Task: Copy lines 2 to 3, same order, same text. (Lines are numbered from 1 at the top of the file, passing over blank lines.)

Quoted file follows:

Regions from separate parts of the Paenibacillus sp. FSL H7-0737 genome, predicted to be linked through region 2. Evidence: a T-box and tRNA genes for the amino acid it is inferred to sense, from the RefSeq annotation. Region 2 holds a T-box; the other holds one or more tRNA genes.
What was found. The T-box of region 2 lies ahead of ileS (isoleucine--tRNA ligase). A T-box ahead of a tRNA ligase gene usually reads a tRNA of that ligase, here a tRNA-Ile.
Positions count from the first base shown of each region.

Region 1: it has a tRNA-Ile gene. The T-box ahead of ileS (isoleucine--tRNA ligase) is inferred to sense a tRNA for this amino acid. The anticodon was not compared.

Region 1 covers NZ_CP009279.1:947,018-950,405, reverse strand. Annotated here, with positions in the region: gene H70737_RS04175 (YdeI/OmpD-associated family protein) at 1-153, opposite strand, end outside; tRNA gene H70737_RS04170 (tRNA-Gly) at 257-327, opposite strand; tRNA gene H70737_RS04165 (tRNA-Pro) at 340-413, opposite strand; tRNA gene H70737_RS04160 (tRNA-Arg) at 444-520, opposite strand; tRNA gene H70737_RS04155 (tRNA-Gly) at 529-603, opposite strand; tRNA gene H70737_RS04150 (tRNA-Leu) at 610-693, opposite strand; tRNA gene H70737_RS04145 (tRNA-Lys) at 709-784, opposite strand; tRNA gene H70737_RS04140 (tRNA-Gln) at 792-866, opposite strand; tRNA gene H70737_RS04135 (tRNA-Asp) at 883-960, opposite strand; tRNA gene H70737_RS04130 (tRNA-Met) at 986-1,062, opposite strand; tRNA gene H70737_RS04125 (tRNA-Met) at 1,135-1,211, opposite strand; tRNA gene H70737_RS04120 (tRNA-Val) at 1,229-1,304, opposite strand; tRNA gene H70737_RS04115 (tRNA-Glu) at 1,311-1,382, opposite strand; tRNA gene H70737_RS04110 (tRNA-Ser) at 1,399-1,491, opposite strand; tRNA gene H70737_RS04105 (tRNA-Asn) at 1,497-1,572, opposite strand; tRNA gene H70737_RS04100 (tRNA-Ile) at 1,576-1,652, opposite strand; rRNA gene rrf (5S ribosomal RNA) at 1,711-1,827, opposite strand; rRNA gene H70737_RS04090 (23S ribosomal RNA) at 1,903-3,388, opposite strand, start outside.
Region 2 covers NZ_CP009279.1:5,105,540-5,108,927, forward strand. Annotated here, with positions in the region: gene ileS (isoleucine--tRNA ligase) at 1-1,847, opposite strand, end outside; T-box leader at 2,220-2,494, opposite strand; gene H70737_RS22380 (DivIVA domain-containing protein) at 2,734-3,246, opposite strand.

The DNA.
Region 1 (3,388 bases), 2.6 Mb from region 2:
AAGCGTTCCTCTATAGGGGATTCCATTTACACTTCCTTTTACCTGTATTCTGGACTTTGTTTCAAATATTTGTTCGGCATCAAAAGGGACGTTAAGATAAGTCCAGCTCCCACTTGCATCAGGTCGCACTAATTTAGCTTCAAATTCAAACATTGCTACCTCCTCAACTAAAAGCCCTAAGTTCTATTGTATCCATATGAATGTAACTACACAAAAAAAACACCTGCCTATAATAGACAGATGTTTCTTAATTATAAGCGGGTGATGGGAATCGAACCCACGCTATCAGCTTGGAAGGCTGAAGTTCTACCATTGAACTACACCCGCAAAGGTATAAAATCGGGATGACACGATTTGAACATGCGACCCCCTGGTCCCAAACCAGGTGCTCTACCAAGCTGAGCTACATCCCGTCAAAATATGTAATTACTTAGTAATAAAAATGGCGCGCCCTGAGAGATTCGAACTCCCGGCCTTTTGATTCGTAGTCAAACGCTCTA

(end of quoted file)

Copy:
What was found. The T-box of region 2 lies ahead of ileS (isoleucine--tRNA ligase). A T-box ahead of a tRNA ligase gene usually reads a tRNA of that ligase, here a tRNA-Ile.
Positions count from the first base shown of each region.